Figure 3.

Increment of parasitic capacitance due to condensation of water vapor on MEC plates at varying wood moisture levels.

Figure 4.

Impedance spectra of leakage of MEC insulators: (a) Start phase of the leakage and (b) End phase of developed leakage.

Leakage effect of MEC insulators

The leakage effect of the insulators is characterized by the occurrence of parallel resistance of the condensed water film on the insulators in addition to parasitic capacitance, which shunts the resistance of the insulators. The MEC insulator resistance in normal operation is approximately 10 giga-ohms or greater. The circle-fit analysis found that in the initial phase of leakage, the parallel resistance of a leaking insulator is Rp = 61 kOhm and its parasitic capacitance is Cs = 163 pF, whereas Rp = 0.78 kOhm and Cs = 681 pF in the final phase of the leakage.

MEC static charge effect

Figure 5 shows the dynamics of electrostatic charge formation when placing the birch wood specimen between and removing it from the MEC plates. This procedure was repeated 15 times. A measurement interval of 0.1 seconds was used. In Figure 5, one maximum of impulse voltage generated by static charge corresponds to each cycle of placement and removal of the specimen between the MEC plates. Maximum values (or peaks) with negative potential were predominantly recorded. Because the potential was measured from the electrostatic charge removal system (see Figure 1), the wood itself was oppositely charged; that is, predominantly positive. The potential of electrostatic charges generally decreases when the movement of the specimen in relation to the MEC ceases. However, this is not always the case, as Figure 5 shows an exceptional peak where the potential remains high (ca. 10 V) for a considerable time (ca. 30 seconds). The triboelectric potential peak may exceed the CAM LCR55 safe input voltage (up to 0.9V) by about 10 times.

Figure 5.

Dynamics of the potential for static electric charges of triboelectric origin when the birch wood specimen is placed between and then removed from the MEC plates.

MEC temperature effect

In previous research (Moschler, 2004), the electric capacitance of the measured wood was found to increase slightly with the increase in wood temperature. The same tendency was confirmed in our previous paper (Tamme et al., 2019). In this current study, the measured increase in electric capacitance of MEC with oven-dry wood was from room temperature of 23°C to 105°C: 121 pF to 124 pF. Thus, the effect of temperature on the electric capacitance of oven-dry wood is negligible (only 3 pF) and may be disregarded in a rough approximation. The minor effect of temperature on the capacitance method is also highlighted in industry guidelines (Welling, 2010). On the basis of the above, it was concluded that due to its low temperature sensitivity, the DECM could be used in practice immediately prior to the start of the wood-drying process by a non-destructive method to reliably determine the average moisture content of the wood batch for the wood drying simulation program.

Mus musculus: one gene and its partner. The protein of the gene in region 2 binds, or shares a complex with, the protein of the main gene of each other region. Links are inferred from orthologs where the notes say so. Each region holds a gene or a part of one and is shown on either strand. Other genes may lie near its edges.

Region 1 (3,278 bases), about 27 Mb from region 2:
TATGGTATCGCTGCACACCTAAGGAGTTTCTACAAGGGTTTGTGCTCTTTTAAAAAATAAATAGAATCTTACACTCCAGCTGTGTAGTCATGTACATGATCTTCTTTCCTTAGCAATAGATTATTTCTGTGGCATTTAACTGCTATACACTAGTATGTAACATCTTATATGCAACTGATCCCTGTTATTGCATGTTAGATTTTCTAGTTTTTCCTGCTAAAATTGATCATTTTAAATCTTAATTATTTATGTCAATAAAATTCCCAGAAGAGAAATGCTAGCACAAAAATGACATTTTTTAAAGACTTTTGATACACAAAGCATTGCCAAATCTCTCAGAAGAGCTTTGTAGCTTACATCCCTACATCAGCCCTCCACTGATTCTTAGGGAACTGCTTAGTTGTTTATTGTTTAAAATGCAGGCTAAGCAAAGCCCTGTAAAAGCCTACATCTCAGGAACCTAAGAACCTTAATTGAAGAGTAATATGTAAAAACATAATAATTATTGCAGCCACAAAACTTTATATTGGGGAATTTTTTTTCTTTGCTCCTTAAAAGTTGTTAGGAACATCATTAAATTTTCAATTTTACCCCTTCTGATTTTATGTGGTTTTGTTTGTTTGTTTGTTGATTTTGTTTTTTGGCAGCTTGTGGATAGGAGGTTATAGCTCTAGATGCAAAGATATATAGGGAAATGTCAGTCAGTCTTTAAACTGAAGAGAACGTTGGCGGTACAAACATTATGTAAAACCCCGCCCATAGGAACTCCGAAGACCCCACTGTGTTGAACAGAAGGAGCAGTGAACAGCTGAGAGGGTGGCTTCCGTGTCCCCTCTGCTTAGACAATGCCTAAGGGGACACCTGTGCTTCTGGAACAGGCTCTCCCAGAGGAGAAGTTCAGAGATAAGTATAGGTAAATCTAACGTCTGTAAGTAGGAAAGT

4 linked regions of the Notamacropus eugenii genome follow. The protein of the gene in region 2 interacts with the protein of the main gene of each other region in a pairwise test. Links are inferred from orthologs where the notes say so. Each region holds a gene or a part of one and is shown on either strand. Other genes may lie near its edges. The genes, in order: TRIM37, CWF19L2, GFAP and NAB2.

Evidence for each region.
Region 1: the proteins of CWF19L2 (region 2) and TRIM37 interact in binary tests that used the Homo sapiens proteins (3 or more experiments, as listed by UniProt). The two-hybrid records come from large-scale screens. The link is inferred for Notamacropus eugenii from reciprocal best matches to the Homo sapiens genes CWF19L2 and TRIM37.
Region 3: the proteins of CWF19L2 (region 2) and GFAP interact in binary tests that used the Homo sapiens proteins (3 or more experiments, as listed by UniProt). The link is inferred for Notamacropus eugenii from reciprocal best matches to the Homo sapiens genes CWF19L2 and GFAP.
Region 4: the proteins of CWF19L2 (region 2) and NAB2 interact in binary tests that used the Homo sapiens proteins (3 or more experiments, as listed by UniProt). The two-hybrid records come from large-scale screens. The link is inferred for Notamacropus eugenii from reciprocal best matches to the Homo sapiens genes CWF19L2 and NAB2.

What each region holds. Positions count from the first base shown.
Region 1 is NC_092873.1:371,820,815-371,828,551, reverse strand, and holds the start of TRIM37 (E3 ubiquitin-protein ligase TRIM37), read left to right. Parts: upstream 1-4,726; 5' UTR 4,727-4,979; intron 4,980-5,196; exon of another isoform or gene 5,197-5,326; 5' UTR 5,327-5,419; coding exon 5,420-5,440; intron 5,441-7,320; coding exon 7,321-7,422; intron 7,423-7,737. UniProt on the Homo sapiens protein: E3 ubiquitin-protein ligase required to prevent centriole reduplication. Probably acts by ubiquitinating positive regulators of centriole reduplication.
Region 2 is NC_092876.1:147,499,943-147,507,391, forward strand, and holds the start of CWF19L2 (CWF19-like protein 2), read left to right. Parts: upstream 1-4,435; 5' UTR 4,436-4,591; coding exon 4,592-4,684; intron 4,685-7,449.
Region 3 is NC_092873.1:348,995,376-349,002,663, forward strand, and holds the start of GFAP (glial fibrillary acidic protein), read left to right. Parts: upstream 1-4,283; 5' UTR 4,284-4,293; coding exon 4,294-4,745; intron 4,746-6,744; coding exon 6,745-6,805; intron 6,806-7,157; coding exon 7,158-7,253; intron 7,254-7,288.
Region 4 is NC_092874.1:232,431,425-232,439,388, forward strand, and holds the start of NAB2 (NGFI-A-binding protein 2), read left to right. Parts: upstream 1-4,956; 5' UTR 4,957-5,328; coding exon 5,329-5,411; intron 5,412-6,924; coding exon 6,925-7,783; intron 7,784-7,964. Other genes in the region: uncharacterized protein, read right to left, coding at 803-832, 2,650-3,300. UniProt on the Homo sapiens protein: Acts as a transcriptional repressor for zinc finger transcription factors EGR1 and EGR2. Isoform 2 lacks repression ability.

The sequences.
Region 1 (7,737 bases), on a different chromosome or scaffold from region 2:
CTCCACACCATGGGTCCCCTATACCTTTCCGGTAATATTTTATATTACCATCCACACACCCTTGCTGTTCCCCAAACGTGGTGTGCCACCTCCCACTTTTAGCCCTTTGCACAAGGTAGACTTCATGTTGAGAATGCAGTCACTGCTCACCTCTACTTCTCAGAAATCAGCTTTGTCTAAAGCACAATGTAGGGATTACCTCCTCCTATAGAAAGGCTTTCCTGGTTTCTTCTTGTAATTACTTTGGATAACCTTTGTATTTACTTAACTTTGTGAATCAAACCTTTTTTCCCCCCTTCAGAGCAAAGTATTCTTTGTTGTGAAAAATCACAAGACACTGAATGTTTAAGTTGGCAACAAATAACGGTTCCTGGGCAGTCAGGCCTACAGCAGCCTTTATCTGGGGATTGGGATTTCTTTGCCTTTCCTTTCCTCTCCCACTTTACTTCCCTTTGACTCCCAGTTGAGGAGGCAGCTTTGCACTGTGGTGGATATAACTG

In addition, an important trend that emerged during testing must be pointed out: namely, condensation effects that obscure the useful capacitance of MEC predominate when the air RH in the climate chamber is higher than 60%, but electrostatic charges occur often on the MEC when the air RH in the climate chamber is lower than 60%.

To summarize, the various physical characteristics and effects influencing the electric capacitance of the MEC are presented in Table 1. Based on the data in the bottom row of Table 1 (useful capacitance), it can be concluded that the DECM in the range below FSP (0–30% MC) is about 8 times more sensitive per percent of MC compared to the range above FSP (30%–105% MC).

Useful capacitance of MEC and dielectric capacitance modelling

Useful capacitance is defined as the measured capacitance of MEC with wood, which excludes interfering effects, such as condensation on MEC plates, leakage of MEC insulators and the presence of static charges on MEC plates. Our previous paper (Tamme et al., 2019) indicated that useful capacitance also depends significantly on the selected CAM operating frequency, while being higher in the low frequency range. However, low frequencies proved more sensitive to the effect of water vapor condensation.

For useful capacitance only, it would be reasonable to establish a statistically reliable correlation (generally a linear regression model) between the actual (i.e., determined by weighing) average moisture content of wood and the moisture content predicted by the capacitance method or, in other words, to statistically model the capacitance method. The methodology for modelling the EIS method does not differ from modelling the capacitance method.

Comparatively, the results of modelling the capacitance method and the EIS method are presented in Table 2 and Figures 6, 7, 8, 9, 10, 11.